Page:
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Thread: RIAA Takes On XM Over Copyright Infringement

  1. #1
    [news=]Satellite radios are a relatively new thing in the world of digital technology. With a system that receives a signal, it is no surprise that someone would eventually create a device to record the information of that signal. Satellite radio companies XM and Sirius are attracting unwanted attention by the Recording Industry Association of America (RIAA) for allowing listeners to record and store songs. RIAA executives claim that this activity is a blatant copyright violation.

    The RIAA has been holding discussions with XM and Sirius about the devices that allow such activity. This could become the next target for the RIAA.

    "It could become a game of chicken who's going to blink first?" said a record company executive.

    The devices are reportedly to be released on schedule this fall. Last week, the RIAA reportedly discussed the issue on its weekly conference call with representatives of the four major music companies. A separate call was held solely to discuss the issues surrounding XM and Sirius' portable devices just shortly after.

    In late July, XM announced a partnership with Samsung to produce a portable device that allows users to record songs from satellite radio broadcasts and then catalog and save favored songs while deleting others.

    Sirius later announced a similar device, called the S50. The device will be about the size of an iPod and released in October.

    The music industry argues the recording capability essentially Tivo for radio is a clear copyright violation and could take revenue away from paid download music stores, such as iTunes. One executive argued the devices give users "permanent ownership of copyrighted material without paying for it."

    XM has a deal with the paid service Napster, which allows user to click and buy songs they hear on satellite radio broadcasts. The deal was welcomed by the industry, yet raises the question, one music executive said, "Why would anyone use the Napster platform to buy it if XM is giving it away for free?"

    Some record executives expect an ugly battle if XM and Sirius don't modify the devices.

    "They can't do this without being sued," said another music executive involved in the discussions.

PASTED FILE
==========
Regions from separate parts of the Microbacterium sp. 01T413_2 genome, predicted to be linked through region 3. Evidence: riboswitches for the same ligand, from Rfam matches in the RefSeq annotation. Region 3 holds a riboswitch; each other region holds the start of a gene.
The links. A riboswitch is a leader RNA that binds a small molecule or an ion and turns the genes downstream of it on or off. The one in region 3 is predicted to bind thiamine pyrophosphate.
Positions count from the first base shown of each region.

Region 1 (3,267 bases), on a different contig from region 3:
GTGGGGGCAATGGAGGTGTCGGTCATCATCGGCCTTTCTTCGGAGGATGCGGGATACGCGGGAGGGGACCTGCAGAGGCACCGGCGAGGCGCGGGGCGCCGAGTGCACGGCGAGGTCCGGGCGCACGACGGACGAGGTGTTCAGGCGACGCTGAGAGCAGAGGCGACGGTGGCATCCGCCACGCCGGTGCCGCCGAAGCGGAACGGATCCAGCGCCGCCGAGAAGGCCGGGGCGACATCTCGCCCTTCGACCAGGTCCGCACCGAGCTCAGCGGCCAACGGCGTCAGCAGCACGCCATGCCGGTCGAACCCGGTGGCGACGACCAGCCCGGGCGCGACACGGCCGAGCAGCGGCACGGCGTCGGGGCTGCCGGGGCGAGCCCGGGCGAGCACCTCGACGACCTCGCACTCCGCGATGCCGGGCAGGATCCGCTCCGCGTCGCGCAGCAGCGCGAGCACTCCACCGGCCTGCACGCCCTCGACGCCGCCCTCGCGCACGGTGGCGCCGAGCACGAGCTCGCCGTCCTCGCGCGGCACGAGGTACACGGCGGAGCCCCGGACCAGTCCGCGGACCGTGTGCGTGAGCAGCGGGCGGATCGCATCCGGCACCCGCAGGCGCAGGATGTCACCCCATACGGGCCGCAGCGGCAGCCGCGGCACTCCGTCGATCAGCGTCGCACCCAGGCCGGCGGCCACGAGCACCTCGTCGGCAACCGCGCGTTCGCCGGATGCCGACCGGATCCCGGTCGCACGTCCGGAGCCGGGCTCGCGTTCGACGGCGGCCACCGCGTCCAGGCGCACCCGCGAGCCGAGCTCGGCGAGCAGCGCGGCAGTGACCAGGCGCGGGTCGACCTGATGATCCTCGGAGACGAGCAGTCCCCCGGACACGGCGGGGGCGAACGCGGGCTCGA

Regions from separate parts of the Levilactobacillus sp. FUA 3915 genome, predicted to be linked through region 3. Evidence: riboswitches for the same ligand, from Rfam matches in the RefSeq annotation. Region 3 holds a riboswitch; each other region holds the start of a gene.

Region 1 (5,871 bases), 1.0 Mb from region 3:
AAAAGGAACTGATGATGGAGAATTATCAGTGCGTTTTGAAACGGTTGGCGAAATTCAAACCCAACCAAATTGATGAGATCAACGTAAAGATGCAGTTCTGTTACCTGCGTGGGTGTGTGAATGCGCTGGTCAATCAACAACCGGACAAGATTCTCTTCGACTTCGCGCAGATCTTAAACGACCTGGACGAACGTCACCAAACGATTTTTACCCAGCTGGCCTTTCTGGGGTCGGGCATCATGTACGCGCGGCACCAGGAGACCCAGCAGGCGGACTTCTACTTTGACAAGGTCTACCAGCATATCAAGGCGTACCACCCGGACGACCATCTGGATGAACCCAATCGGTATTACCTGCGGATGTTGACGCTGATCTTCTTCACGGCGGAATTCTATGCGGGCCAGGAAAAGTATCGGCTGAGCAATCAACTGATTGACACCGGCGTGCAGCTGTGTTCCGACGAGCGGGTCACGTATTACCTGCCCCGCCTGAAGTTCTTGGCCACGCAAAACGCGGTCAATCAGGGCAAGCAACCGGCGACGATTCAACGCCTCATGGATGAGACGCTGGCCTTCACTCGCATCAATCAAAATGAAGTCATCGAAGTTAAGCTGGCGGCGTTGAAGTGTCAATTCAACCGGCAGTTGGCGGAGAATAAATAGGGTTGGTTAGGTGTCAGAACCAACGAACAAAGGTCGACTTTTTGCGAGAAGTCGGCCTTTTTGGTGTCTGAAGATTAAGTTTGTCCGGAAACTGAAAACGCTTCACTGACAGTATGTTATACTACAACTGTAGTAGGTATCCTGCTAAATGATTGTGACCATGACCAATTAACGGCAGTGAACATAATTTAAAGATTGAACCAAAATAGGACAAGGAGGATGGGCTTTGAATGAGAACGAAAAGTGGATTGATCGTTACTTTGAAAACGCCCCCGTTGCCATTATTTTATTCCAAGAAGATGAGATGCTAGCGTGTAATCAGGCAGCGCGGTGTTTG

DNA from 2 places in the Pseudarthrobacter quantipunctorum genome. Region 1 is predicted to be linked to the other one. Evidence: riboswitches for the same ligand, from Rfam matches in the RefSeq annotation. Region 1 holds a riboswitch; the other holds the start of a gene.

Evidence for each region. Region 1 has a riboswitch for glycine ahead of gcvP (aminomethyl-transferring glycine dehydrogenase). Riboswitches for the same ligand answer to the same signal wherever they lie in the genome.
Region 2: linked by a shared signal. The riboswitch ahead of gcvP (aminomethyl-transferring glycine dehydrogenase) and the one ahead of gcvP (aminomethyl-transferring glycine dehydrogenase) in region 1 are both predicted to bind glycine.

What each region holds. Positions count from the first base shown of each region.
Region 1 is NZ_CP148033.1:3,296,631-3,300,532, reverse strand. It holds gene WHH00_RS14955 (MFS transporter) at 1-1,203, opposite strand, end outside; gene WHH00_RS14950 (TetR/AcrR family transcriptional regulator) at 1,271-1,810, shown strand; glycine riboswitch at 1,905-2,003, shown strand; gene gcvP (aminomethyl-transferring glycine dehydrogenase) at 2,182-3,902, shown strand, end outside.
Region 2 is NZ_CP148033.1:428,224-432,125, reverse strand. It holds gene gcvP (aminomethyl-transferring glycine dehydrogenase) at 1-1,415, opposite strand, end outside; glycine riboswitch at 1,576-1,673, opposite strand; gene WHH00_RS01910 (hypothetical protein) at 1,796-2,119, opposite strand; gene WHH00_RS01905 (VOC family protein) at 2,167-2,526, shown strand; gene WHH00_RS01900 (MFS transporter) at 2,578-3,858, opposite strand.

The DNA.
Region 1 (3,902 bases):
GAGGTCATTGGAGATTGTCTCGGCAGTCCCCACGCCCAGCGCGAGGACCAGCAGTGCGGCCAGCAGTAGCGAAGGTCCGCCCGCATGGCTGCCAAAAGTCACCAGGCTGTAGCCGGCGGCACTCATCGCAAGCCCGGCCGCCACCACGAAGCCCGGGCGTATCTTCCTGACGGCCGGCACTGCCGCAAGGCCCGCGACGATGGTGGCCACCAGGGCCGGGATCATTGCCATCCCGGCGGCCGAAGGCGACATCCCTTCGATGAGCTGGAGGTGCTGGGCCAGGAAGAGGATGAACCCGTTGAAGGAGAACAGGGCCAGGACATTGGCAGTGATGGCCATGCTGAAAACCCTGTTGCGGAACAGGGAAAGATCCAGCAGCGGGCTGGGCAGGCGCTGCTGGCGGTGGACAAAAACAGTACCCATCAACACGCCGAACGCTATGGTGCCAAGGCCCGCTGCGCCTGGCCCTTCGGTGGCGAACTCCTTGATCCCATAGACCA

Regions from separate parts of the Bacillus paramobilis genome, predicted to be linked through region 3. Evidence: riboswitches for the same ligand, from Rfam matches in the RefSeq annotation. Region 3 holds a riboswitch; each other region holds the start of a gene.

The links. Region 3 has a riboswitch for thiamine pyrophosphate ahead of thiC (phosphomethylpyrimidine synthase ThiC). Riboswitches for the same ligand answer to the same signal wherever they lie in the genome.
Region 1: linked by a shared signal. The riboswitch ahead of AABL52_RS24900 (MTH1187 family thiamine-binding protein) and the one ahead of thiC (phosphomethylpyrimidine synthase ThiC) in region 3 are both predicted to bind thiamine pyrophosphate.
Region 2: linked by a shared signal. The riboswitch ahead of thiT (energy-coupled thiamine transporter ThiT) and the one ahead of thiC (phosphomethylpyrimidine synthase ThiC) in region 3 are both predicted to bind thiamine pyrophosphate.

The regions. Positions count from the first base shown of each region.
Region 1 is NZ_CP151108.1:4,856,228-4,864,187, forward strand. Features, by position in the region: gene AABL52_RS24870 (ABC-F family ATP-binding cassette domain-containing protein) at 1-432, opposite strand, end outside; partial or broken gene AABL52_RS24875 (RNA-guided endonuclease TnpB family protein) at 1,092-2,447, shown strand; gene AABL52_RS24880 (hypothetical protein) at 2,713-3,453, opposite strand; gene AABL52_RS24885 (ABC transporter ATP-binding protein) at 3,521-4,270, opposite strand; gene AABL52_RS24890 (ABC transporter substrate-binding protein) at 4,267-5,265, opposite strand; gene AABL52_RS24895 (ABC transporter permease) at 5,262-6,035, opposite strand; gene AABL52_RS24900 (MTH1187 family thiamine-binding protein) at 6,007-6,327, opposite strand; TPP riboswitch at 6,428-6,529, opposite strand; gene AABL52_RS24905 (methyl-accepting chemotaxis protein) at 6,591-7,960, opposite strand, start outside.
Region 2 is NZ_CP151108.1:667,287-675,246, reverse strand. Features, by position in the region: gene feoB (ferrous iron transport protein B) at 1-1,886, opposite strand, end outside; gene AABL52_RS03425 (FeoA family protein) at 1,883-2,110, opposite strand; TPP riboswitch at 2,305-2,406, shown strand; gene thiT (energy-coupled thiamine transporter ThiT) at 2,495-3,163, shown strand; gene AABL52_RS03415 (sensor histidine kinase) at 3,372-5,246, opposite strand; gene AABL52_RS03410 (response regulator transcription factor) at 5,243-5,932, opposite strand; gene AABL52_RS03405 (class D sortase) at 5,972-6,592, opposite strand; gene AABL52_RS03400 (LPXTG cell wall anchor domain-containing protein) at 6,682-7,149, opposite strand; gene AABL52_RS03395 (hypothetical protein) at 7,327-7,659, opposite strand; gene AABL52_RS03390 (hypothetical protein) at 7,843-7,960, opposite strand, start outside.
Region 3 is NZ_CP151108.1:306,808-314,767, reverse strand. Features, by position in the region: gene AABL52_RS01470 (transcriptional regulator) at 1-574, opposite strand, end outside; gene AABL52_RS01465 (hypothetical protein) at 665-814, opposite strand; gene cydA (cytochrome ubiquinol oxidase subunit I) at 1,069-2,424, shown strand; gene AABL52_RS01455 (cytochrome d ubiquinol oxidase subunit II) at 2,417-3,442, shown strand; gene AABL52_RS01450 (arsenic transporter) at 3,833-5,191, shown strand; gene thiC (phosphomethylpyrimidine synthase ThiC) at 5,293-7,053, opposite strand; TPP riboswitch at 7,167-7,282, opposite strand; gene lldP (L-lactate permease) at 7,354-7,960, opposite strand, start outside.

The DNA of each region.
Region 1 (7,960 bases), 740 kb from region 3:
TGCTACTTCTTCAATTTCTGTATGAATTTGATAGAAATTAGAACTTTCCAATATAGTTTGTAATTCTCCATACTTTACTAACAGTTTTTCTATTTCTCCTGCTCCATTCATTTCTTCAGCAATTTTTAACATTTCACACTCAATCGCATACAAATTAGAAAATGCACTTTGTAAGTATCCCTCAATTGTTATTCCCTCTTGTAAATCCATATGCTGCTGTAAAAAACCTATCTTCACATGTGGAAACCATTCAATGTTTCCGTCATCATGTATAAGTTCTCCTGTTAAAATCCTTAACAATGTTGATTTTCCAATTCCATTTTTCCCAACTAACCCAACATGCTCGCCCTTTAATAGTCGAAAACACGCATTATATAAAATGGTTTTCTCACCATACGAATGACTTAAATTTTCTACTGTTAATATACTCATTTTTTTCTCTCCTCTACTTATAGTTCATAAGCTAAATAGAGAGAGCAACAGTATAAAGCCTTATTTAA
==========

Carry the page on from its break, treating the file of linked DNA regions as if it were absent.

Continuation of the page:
The rupture over the portable devices comes as the music industry is gearing up to demand higher licensing fees from the satellite radio industry once the current seven-year contract expires at the end of the year.

    The current contract is for below market rates a deal that "essentially financed satellite radio's introduction and gave them a seven-year license at vastly below market rates in order to allow that business model to occur," said Edgar Bronfman Jr., chairman and CEO of Warner Music.

    Bronfman's comments came in response to a statement from Sirius chief Mel Karmazin, who said he expected the pricing issue to ultimately be decided by arbitration.


  2. News (Archive)   -   #2
    abu_has_the_power's Avatar I have cool stars
    Join Date
    Apr 2003
    but don't we do that with tv? back in the day when vcr's 1st came out, everyone bitched bout how tv companies will loose money. loose money my ass!

  3. News (Archive)   -   #3
    This is just silly really...

  4. News (Archive)   -   #4
    twisterX's Avatar Poster
    Join Date
    Jul 2003
    Do these mofos ever stop. I hope each of them loses all their money and live on the street begging for it. I would spit on them then.

  5. News (Archive)   -   #5
    The RIAA is at it again. Now they don't like satellite radio. From the article 'The record industry ... believes the recording capability [of satellite radio receivers] is a clear copyright violation and could take revenue away from paid download music services.' This comes on the heels of both Sirius and XM announcing mp3 enabled players and the ability to record music heard on the radio. Also from the article: 'RIAA may seek $1 billion plus in music rights fees for a new contract covering 2007 to 2012 to replace the current $80 million pact that expires in 2006.

  6. News (Archive)   -   #6
    twisterX's Avatar Poster
    Join Date
    Jul 2003
    what DO they like. People buying EVERY CD they release even if they wont listen to it.

    Well wake up. Shit dont work like that


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